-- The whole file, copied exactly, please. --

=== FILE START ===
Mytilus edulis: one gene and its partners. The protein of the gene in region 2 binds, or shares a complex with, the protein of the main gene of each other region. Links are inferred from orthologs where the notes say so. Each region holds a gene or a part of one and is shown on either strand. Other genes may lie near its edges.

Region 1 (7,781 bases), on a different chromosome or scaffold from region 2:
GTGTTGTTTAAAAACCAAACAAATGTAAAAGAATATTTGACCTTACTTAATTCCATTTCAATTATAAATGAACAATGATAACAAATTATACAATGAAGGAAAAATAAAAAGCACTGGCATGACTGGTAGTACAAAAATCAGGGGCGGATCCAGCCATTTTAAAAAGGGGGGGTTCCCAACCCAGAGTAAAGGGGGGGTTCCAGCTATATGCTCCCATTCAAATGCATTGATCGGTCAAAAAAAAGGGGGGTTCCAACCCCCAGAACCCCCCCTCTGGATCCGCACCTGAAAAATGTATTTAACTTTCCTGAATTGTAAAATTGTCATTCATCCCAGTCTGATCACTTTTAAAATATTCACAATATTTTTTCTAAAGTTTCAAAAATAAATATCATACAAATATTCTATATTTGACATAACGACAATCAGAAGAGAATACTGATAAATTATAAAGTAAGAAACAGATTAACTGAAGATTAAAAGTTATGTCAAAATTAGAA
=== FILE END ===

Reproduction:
Mytilus edulis: one gene and its partners. The protein of the gene in region 2 binds, or shares a complex with, the protein of the main gene of each other region. Links are inferred from orthologs where the notes say so. Each region holds a gene or a part of one and is shown on either strand. Other genes may lie near its edges.

Region 1 (7,781 bases), on a different chromosome or scaffold from region 2:
GTGTTGTTTAAAAACCAAACAAATGTAAAAGAATATTTGACCTTACTTAATTCCATTTCAATTATAAATGAACAATGATAACAAATTATACAATGAAGGAAAAATAAAAAGCACTGGCATGACTGGTAGTACAAAAATCAGGGGCGGATCCAGCCATTTTAAAAAGGGGGGGTTCCCAACCCAGAGTAAAGGGGGGGTTCCAGCTATATGCTCCCATTCAAATGCATTGATCGGTCAAAAAAAAGGGGGGTTCCAACCCCCAGAACCCCCCCTCTGGATCCGCACCTGAAAAATGTATTTAACTTTCCTGAATTGTAAAATTGTCATTCATCCCAGTCTGATCACTTTTAAAATATTCACAATATTTTTTCTAAAGTTTCAAAAATAAATATCATACAAATATTCTATATTTGACATAACGACAATCAGAAGAGAATACTGATAAATTATAAAGTAAGAAACAGATTAACTGAAGATTAAAAGTTATGTCAAAATTAGAA